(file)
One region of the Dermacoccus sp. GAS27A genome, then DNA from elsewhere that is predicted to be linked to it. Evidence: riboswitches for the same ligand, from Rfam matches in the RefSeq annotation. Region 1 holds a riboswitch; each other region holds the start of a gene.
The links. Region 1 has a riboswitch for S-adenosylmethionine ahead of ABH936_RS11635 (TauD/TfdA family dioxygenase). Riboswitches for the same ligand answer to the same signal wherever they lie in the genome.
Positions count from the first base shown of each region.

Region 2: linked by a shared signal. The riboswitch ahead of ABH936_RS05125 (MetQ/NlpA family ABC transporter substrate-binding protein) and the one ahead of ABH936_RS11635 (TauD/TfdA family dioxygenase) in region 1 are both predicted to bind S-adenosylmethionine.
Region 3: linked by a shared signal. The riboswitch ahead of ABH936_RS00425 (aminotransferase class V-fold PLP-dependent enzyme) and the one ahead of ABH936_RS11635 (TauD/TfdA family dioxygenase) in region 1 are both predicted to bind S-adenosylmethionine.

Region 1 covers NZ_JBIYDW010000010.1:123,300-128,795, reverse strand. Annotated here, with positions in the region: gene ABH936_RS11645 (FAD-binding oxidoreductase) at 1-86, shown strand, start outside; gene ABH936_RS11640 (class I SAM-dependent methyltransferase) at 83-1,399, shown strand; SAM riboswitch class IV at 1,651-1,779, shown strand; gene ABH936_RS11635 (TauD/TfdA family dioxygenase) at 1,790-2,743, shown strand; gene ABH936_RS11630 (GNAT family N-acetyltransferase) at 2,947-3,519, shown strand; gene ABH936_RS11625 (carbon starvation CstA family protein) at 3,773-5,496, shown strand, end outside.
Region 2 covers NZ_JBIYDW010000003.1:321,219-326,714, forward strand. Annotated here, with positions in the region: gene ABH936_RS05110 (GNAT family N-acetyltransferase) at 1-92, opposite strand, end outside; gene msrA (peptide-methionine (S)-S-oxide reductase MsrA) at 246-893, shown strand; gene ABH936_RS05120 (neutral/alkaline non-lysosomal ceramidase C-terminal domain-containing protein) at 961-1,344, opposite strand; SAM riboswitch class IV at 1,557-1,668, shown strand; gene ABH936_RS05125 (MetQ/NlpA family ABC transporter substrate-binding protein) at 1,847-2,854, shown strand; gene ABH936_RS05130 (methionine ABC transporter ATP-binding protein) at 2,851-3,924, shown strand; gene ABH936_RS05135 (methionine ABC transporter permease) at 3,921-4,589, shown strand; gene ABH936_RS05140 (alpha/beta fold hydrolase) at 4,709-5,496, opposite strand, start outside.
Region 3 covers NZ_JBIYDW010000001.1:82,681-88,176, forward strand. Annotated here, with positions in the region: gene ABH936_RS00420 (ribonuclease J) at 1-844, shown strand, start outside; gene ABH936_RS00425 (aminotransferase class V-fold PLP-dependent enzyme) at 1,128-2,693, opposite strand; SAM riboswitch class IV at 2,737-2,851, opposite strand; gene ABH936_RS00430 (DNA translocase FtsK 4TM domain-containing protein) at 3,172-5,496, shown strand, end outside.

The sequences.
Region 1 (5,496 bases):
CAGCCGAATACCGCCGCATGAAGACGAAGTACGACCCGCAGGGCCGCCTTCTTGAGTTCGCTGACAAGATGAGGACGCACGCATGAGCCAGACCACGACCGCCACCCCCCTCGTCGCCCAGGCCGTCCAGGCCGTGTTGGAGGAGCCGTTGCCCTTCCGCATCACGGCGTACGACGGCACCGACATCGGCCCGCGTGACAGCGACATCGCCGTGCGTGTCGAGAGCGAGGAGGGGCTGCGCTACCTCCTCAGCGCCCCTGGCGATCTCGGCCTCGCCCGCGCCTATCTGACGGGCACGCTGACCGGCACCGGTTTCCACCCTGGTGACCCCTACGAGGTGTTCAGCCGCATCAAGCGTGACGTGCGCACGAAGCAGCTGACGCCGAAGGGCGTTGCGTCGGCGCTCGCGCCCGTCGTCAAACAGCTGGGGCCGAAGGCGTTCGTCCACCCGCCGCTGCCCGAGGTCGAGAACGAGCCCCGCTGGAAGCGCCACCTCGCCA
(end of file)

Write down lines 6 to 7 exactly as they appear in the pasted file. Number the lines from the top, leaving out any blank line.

Region 1 covers NZ_JBIYDW010000010.1:123,300-128,795, reverse strand. Annotated here, with positions in the region: gene ABH936_RS11645 (FAD-binding oxidoreductase) at 1-86, shown strand, start outside; gene ABH936_RS11640 (class I SAM-dependent methyltransferase) at 83-1,399, shown strand; SAM riboswitch class IV at 1,651-1,779, shown strand; gene ABH936_RS11635 (TauD/TfdA family dioxygenase) at 1,790-2,743, shown strand; gene ABH936_RS11630 (GNAT family N-acetyltransferase) at 2,947-3,519, shown strand; gene ABH936_RS11625 (carbon starvation CstA family protein) at 3,773-5,496, shown strand, end outside.
Region 2 covers NZ_JBIYDW010000003.1:321,219-326,714, forward strand. Annotated here, with positions in the region: gene ABH936_RS05110 (GNAT family N-acetyltransferase) at 1-92, opposite strand, end outside; gene msrA (peptide-methionine (S)-S-oxide reductase MsrA) at 246-893, shown strand; gene ABH936_RS05120 (neutral/alkaline non-lysosomal ceramidase C-terminal domain-containing protein) at 961-1,344, opposite strand; SAM riboswitch class IV at 1,557-1,668, shown strand; gene ABH936_RS05125 (MetQ/NlpA family ABC transporter substrate-binding protein) at 1,847-2,854, shown strand; gene ABH936_RS05130 (methionine ABC transporter ATP-binding protein) at 2,851-3,924, shown strand; gene ABH936_RS05135 (methionine ABC transporter permease) at 3,921-4,589, shown strand; gene ABH936_RS05140 (alpha/beta fold hydrolase) at 4,709-5,496, opposite strand, start outside.